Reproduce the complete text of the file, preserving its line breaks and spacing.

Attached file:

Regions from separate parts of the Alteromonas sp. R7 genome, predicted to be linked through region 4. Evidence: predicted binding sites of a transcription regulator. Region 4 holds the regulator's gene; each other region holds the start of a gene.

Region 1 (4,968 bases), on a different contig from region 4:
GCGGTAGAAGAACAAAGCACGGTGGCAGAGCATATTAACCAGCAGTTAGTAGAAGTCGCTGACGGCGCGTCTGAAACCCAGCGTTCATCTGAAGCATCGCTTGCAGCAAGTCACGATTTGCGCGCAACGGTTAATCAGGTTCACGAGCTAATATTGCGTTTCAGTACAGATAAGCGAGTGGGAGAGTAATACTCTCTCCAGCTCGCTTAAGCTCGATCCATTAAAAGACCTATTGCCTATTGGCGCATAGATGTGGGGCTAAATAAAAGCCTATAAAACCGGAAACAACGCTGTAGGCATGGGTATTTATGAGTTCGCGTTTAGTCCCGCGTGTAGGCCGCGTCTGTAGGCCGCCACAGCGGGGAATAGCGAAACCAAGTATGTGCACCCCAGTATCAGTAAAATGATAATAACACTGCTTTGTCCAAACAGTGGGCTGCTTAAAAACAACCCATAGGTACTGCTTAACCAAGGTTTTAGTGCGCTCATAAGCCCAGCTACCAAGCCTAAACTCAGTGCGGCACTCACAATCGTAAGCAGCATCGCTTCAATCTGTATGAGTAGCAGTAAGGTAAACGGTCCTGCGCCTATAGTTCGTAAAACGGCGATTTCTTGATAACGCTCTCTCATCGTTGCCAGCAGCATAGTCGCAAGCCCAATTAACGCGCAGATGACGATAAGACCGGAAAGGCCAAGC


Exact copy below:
Regions from separate parts of the Alteromonas sp. R7 genome, predicted to be linked through region 4. Evidence: predicted binding sites of a transcription regulator. Region 4 holds the regulator's gene; each other region holds the start of a gene.

Region 1 (4,968 bases), on a different contig from region 4:
GCGGTAGAAGAACAAAGCACGGTGGCAGAGCATATTAACCAGCAGTTAGTAGAAGTCGCTGACGGCGCGTCTGAAACCCAGCGTTCATCTGAAGCATCGCTTGCAGCAAGTCACGATTTGCGCGCAACGGTTAATCAGGTTCACGAGCTAATATTGCGTTTCAGTACAGATAAGCGAGTGGGAGAGTAATACTCTCTCCAGCTCGCTTAAGCTCGATCCATTAAAAGACCTATTGCCTATTGGCGCATAGATGTGGGGCTAAATAAAAGCCTATAAAACCGGAAACAACGCTGTAGGCATGGGTATTTATGAGTTCGCGTTTAGTCCCGCGTGTAGGCCGCGTCTGTAGGCCGCCACAGCGGGGAATAGCGAAACCAAGTATGTGCACCCCAGTATCAGTAAAATGATAATAACACTGCTTTGTCCAAACAGTGGGCTGCTTAAAAACAACCCATAGGTACTGCTTAACCAAGGTTTTAGTGCGCTCATAAGCCCAGCTACCAAGCCTAAACTCAGTGCGGCACTCACAATCGTAAGCAGCATCGCTTCAATCTGTATGAGTAGCAGTAAGGTAAACGGTCCTGCGCCTATAGTTCGTAAAACGGCGATTTCTTGATAACGCTCTCTCATCGTTGCCAGCAGCATAGTCGCAAGCCCAATTAACGCGCAGATGACGATAAGACCGGAAAGGCCAAGC